The milk crate is an iconic symbol of the working class hospitality stiff. These durable, utilitarian boxes are used as walk-in cooler shelving as often as they are transformed into make-shift chairs, stools or tables. Anyone who has ever worked in a restaurant — front of house or back — has found themselves sitting on one for a moment of respite. They are ‘the great back-alley equalizer’, and because of this, they are a venue for some of the most authentic conversations and honest human connections happening in the industry.
Recent research estimates that 20% (or 11 million tonnes) of all the food produced in Canada each year becomes (avoidable) waste – food that could have been eaten, but was instead sent to a landfill, incinerated or managed as organic waste.
Talk to us about food waste. Does your restaurant use any strategies to reduce waste? What small tip or trick can your kitchen suggest that you think could be adopted by home cooks?
Terrence Feng | Co-Owner, Kin Kao
Our kitchen practices zero waste whenever possible. It’s not always 100%, but our crew reuses as much as they can in the form of sauces and staff meals. With the limited space we have, we try and be as creative as possible, and use it immediately for cooking to avoid storage clutter. The one thing that I wish we didn’t see as much of is over-ordering by customers and not packing leftovers. Unfortunately, in the age of Instagram and Tiktok, some order off of videos and pictures just to snap a shot but have little to no intention of eating it.
This is an interesting one for me – we are constantly talking about it at all of our stores, and we have found the biggest impact is when we talk about food security and the impact food waste has on the entire system. Every piece of food lost is an increased cost somewhere for someone. On a store level, we work with Too Good To Go (https://toogoodtogo.ca/en-ca)- they offer food packages for pick up at the end of the evening that might otherwise end up as food waste. Fermentation, pickling and preserving may be a little daunting or spatially challenging for many, so we make purees and sauces frequently, and store them for future use by bagging them up and flat-freezing them – something anyone can do at home with a blender and a ziploc bag.
Restaurants want to combat food waste not just because it’s, well, wasteful – but also because it is costly for businesses to be throwing out food! “Staff meal” is one way many spots are redirecting potential waste, but (depending on the size of the team) there can still be leftover food. We run a food program that works closely with farms and what they have available, which forces flexibility. By changing the menu daily, we’re able to make adjustments to keep everything fresh. Working with smaller producers means multiple deliveries in smaller amounts, which helps us control our volumes (and leaves little waste). Our farms/bakers/meat suppliers have also started to drop “seconds” (products with minor flaws) or extra products, which is awesome! The community fridge on our property that we set up with LOAF (Local Open Access Fridge) has been great for tackling our potential waste, as we redirect any extra food we have there. It’s of course a bit unique to have a community fridge on the property, but as there are a few fridges throughout the city, it’s possible one is close to your restaurant or home. There are also apps now, like Too Good to Go, that connect users to food before it goes bad. This allows businesses to reduce waste and for folks to access food at a lower cost.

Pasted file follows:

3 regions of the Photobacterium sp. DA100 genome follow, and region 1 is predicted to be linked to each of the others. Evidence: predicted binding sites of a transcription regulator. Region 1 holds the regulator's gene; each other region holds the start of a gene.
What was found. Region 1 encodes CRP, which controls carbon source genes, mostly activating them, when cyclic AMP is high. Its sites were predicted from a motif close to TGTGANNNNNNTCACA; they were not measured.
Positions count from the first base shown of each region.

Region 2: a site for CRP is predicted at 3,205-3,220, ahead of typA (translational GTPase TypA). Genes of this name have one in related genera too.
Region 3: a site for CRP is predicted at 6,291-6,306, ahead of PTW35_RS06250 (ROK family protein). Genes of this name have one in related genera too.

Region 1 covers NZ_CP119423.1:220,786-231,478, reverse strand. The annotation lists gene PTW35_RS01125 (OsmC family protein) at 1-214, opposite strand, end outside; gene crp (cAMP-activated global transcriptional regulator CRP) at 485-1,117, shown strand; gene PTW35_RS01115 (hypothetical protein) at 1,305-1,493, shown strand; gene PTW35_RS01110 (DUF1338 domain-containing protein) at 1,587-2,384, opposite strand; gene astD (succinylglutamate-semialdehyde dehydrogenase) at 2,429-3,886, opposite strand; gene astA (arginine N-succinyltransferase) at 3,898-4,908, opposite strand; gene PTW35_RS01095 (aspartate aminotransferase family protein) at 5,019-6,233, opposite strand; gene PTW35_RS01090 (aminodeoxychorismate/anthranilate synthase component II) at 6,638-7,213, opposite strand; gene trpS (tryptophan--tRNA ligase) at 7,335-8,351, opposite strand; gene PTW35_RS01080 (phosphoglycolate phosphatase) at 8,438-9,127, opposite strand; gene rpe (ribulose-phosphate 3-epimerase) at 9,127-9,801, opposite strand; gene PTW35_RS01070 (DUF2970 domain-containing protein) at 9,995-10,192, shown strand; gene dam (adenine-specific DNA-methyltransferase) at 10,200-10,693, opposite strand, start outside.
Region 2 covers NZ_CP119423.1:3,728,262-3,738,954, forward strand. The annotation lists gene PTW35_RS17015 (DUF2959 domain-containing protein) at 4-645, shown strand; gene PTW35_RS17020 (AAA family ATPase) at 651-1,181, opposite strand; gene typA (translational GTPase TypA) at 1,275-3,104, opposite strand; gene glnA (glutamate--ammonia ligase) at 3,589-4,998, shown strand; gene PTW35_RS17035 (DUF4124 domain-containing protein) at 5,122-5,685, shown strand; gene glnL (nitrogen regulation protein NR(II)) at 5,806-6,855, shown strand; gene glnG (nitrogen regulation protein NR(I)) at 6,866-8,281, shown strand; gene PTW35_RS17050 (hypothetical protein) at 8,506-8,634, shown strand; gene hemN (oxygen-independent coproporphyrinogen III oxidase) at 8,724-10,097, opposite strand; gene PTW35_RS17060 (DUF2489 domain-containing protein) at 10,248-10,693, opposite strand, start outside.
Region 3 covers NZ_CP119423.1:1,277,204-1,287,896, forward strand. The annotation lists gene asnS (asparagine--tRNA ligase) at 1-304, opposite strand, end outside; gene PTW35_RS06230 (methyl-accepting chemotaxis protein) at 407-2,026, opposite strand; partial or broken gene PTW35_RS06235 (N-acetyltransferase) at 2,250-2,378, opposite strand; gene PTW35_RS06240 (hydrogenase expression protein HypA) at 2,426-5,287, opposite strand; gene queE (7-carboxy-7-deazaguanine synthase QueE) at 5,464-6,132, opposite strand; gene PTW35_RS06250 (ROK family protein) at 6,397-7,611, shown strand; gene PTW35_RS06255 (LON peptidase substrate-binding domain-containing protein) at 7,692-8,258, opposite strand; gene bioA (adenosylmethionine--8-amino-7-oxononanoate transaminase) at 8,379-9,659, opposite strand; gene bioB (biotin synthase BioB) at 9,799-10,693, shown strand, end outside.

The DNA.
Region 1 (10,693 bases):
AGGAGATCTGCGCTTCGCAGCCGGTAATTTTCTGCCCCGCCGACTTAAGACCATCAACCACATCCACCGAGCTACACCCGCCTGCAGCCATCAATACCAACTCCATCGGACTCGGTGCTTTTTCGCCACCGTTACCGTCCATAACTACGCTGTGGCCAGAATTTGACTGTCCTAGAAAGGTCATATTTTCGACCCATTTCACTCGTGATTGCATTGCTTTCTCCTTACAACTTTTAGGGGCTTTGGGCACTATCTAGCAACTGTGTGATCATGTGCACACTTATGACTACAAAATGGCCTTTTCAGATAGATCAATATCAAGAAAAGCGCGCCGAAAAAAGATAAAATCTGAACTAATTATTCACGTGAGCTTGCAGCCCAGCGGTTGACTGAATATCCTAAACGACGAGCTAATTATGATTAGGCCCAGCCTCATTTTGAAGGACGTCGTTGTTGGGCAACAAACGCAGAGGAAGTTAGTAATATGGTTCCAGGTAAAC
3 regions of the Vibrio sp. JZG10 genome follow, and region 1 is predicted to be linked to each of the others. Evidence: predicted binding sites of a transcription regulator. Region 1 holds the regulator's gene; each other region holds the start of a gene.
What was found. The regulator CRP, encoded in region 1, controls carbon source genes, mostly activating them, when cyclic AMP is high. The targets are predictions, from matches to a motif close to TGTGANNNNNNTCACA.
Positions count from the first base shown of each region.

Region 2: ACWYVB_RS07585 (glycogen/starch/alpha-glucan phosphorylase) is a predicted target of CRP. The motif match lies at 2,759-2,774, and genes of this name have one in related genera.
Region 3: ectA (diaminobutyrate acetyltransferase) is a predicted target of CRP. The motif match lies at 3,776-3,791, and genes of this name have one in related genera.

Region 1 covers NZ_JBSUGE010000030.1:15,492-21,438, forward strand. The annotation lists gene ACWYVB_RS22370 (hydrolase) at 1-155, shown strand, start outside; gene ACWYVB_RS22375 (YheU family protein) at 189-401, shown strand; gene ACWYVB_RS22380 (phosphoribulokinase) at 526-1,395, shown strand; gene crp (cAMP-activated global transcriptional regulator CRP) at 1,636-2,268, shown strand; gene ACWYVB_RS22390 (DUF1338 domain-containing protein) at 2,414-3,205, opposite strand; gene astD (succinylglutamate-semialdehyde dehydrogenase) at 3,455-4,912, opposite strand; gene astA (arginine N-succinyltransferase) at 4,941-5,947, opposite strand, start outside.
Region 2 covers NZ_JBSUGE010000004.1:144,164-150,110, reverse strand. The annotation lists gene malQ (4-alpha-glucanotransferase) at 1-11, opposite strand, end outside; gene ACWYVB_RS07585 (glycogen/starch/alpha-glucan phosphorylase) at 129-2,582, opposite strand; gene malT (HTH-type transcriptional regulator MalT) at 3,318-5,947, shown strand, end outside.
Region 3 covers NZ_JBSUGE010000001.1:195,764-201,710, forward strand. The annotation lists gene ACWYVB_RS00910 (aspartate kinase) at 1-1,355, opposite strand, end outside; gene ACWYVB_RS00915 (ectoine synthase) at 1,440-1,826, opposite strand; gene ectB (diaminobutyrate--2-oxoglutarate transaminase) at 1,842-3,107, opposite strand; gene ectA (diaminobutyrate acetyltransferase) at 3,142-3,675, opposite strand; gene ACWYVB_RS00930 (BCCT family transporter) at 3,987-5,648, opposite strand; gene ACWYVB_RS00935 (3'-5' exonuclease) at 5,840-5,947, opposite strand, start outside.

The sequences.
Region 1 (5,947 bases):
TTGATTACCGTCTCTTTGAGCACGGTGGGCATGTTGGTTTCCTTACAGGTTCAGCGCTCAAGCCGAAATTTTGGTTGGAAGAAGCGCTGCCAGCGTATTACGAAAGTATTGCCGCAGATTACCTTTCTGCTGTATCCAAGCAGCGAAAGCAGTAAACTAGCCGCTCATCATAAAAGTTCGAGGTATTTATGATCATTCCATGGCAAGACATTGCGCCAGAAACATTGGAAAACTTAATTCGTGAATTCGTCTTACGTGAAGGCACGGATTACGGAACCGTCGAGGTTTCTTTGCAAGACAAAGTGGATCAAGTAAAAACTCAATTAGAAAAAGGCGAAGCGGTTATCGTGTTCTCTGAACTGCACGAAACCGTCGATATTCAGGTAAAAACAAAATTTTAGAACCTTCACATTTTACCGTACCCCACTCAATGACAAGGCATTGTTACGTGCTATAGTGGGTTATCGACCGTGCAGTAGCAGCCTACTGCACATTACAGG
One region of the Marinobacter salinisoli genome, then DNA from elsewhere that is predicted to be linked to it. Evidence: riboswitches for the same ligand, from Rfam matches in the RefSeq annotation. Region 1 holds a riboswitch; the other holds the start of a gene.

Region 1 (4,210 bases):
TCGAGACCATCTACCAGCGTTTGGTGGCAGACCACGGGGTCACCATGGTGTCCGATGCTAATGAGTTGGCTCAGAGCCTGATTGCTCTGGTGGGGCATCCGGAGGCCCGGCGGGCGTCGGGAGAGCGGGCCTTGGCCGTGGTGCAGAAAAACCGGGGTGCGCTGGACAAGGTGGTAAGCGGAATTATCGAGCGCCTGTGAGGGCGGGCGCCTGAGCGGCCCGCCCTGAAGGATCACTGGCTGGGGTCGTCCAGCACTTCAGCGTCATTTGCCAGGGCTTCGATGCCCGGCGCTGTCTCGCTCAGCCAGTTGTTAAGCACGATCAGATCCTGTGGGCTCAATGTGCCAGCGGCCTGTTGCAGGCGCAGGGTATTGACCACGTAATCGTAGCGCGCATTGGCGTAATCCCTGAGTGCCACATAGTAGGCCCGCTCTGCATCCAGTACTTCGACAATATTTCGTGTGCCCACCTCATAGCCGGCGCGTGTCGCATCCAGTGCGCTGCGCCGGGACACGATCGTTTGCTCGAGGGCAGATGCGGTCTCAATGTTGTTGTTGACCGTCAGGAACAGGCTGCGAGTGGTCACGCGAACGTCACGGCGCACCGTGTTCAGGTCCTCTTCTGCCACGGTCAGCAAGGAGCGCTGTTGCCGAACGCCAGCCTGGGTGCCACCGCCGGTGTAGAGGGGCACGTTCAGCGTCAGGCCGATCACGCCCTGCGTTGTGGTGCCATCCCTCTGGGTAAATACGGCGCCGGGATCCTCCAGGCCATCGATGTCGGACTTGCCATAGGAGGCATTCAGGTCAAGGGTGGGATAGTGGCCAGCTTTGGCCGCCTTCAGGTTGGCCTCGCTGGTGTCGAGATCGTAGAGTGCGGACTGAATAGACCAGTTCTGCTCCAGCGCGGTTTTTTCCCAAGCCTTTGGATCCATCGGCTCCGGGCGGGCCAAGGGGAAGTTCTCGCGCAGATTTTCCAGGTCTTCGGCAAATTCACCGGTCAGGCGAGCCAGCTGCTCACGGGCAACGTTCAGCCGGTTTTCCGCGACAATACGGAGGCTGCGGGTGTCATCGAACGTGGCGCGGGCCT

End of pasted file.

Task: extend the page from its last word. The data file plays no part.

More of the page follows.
Fraser MacDonald | Co-Owner, GoodFish Seafood
Although we are not a restaurant, we think about food waste a lot and have worked to find ways to help our customers minimize or eliminate any waste in our seafood. We’ve done this in a few ways, focusing on frozen-at-sea fisheries, small batch fresh fisheries, and processing our seafood into smaller, more manageable portion sizes. Our focus on frozen-at-sea fisheries ensures a long frozen shelf life for our fish while maintaining the high-quality people look for, giving our customers and chefs as much time as they need to enjoy the fish. When fishing fresh halibut or sablefish, we fish small batches on shorter trips so the fish is as fresh as possible, giving our customers more time with a fish before it could go to waste. Our two main tips would be: only thaw as much fish you can eat in the next few days, and make sure if you buy fresh fish that you won’t be cooking for a while, to freeze it to extend the shelf life. And don’t be afraid to experiment with whole fish and eating parts you haven’t tried before – sablefish collars, halibut or lingcod cheeks, or even spot prawn heads are delicious and can go to waste if people don’t know how good they are!